4 Ways to Use CommonLit to Support Differentiation

A student wearing headphones and listening to a CommonLit text read aloud.

Innovative ways CommonLit supports differentiation in the classroom

Differentiation — a buzzword in education that can mean many different things. Small-group instruction. One-on-one support. Different versions of the same homework packet. The list goes on and soon the hours of data analysis and lesson planning pile up.

We all want to do the best by our students and give the most targeted, rigorous, and data-driven instruction we can.

Here at CommonLit, we hear you. Our goal is to make planning for differentiation as easy as possible so that you can focus on helping students. Here are four ways you can use CommonLit to support differentiation.

1. Turn on Guided Reading Mode for select students

Guided Reading Mode is a feature on CommonLit that supports student comprehension. When you enable Guided Reading Mode, students are prompted to stop during reading to answer basic multiple-choice comprehension questions. These questions are meant to be “checks for understanding” that help struggling students slow down.

A short video showing how choosing a correct answer in Guided Reading Mode reveals the next section of text.
Enabling Guided Reading Mode allows students to have multiple attempts at “check for understanding” questions throughout the text.

Guided Reading Mode helps with differentiation because you can enable or disable it for individuals, groups, or entire classes. It works great for small-group instruction because you can easily circulate the room and monitor comprehension while groups work at different paces. On the Assignment Report Page, teachers can see how many attempts it took each student to get a specific guiding question correct.

A chart showing student data for guiding question responses.
On the Assignment Report Page, teachers can see how many attempts it took each student to get a specific guiding question correct.

2. Encourage students to use the “Read Aloud” feature to improve fluency

Every CommonLit reading passage comes with the “Read Aloud” feature. This can be a helpful way to support students who struggle with fluency. The best part is that students can pause and restart the audio whenever they need — or repeat a section as needed.

In a differentiated classroom, students can use headphones to listen to their own text read aloud.

3. Facilitate small-group reading

After completing a few lessons on CommonLit, your student performance page will be full of data broken down by individual standards. Using data from Guided Reading Mode, assessment questions, and even student annotations, you can begin creating small-group and whole-group lesson plans.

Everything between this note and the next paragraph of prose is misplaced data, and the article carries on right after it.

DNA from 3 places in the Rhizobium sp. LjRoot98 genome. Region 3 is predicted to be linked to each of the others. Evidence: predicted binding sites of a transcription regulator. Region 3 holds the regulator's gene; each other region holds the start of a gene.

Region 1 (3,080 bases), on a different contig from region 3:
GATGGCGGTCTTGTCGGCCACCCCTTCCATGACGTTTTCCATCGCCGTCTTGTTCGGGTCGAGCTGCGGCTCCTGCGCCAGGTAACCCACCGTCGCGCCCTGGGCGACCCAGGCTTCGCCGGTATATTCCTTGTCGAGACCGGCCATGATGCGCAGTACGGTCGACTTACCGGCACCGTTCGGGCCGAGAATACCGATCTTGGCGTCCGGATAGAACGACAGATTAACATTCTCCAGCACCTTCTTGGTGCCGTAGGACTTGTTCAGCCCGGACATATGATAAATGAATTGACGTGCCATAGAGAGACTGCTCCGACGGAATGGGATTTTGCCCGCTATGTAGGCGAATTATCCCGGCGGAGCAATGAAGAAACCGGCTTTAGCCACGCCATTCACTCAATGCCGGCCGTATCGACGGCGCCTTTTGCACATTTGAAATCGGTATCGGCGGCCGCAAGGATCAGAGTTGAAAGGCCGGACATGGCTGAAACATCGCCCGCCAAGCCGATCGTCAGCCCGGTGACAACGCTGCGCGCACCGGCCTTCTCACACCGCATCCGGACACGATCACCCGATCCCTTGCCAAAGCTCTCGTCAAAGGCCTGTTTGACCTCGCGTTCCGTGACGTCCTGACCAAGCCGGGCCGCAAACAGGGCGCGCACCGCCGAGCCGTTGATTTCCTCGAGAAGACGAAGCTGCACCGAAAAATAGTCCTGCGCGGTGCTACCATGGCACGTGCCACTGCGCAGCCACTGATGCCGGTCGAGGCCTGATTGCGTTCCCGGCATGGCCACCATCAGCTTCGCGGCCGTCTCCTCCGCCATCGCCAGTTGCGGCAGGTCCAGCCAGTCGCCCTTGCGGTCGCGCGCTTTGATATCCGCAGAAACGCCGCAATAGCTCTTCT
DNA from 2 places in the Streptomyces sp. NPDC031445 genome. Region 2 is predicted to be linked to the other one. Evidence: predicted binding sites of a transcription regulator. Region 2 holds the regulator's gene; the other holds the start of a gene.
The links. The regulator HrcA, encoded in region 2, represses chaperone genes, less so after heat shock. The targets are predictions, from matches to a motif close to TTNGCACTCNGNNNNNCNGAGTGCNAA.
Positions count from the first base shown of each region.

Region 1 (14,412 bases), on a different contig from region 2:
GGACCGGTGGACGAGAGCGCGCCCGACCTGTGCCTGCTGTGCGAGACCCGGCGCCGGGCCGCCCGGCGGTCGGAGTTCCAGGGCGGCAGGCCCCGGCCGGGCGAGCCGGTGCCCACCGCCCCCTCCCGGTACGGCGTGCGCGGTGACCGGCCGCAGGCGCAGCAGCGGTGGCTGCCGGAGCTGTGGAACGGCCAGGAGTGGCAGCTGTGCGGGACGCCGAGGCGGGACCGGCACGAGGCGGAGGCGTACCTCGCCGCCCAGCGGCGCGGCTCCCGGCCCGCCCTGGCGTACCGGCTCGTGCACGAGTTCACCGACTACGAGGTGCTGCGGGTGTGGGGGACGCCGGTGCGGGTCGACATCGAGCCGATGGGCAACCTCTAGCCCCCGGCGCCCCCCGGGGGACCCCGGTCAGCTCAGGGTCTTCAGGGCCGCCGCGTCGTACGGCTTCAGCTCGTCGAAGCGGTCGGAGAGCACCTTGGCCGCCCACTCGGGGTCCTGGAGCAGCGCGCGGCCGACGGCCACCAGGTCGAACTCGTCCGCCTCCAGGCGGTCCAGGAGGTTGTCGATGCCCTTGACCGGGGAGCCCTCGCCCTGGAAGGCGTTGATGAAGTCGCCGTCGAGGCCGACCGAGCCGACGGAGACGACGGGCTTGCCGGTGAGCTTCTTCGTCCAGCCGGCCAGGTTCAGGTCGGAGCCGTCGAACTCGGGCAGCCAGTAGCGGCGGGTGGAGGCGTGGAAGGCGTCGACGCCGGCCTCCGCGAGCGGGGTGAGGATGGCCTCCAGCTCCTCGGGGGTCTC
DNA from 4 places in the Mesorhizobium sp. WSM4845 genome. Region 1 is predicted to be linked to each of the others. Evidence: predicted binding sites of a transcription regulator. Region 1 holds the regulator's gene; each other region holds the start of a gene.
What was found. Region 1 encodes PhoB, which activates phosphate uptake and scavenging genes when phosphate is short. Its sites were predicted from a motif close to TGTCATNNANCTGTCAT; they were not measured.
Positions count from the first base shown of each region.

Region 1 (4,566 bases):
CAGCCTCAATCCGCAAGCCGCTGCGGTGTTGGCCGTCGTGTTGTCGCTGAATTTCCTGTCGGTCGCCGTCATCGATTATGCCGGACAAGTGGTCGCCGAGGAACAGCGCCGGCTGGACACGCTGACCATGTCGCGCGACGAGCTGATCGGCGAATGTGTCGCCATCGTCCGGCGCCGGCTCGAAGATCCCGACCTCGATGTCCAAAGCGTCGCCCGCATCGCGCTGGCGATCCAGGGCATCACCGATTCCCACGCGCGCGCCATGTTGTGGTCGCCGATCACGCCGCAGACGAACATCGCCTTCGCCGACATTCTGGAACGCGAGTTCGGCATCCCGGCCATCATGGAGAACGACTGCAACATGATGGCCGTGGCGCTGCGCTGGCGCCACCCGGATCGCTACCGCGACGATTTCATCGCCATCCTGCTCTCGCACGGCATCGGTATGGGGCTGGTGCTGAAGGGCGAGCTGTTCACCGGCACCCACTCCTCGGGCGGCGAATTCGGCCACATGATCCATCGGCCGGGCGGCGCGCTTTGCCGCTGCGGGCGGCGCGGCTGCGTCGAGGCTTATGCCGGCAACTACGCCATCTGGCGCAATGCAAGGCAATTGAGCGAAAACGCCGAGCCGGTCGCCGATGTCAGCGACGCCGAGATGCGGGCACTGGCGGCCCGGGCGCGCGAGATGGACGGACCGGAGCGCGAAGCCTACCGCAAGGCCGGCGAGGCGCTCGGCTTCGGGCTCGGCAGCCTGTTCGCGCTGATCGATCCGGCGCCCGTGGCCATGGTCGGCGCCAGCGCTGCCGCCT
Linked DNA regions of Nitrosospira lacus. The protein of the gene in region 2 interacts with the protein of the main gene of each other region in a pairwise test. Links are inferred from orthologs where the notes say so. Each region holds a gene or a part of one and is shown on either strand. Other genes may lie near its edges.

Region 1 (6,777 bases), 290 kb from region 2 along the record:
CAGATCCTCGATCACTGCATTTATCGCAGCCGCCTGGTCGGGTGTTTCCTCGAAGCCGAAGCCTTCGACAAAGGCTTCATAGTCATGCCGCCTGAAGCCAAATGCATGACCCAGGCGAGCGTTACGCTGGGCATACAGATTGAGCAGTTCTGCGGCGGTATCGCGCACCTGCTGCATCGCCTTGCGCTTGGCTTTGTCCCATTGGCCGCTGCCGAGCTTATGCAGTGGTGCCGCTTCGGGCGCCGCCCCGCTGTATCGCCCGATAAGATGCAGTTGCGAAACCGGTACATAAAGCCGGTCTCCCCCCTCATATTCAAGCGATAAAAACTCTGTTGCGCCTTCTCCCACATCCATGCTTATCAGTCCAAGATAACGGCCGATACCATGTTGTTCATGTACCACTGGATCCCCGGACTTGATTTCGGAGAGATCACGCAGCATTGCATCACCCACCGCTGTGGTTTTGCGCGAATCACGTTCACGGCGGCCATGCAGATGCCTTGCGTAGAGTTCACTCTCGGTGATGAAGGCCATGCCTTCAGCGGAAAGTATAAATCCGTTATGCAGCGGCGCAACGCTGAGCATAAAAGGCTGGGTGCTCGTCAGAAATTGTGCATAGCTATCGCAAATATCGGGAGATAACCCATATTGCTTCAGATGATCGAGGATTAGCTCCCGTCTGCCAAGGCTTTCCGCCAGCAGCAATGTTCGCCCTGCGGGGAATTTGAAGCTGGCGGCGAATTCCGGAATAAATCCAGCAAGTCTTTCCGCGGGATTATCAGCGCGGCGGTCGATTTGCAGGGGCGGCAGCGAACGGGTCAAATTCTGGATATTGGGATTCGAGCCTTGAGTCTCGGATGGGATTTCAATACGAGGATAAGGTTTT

A chart showing student data for CommonLit assessment questions.

Use this data to group students by standards that they need extra support on. Then, filter our library by specific standards that you want your class to get extra practice on. Once you decide which lessons you want your students to complete, group students in a whole-group setting in smaller groups to complete the lesson together. Then, provide individualized attention and scaffolding to the students that need it most as you circulate around the room.

4. Support ELL students with our translation tool

Every CommonLit lesson can be translated into 25 different languages. Students can press the “globe” button in the top right corner of their assignment page, then choose their preferred language and start translating any paragraph. For students who are learning English, this feature can help support growing their English vocabulary and comprehension.

A video showing how to turn on the Translation tool in the lesson "Martin Luther King, Jr."
Students can press the “globe” button in the top right corner of their assignment page, then choose their preferred language and start translating any paragraph.

Additionally, CommonLit has a Spanish library with over 400 lessons, 93 of which are available in both Spanish and English (click here for our top recommendations). For students who are native Spanish speakers, teachers can support students by doing a first read in Spanish and then completing a close read with the English version. Research shows that students who are learning to read in a second language can use the comprehension skills they learned in their native language to support skills development in their new language.

Next Steps

The CommonLit team is here to support you and your students!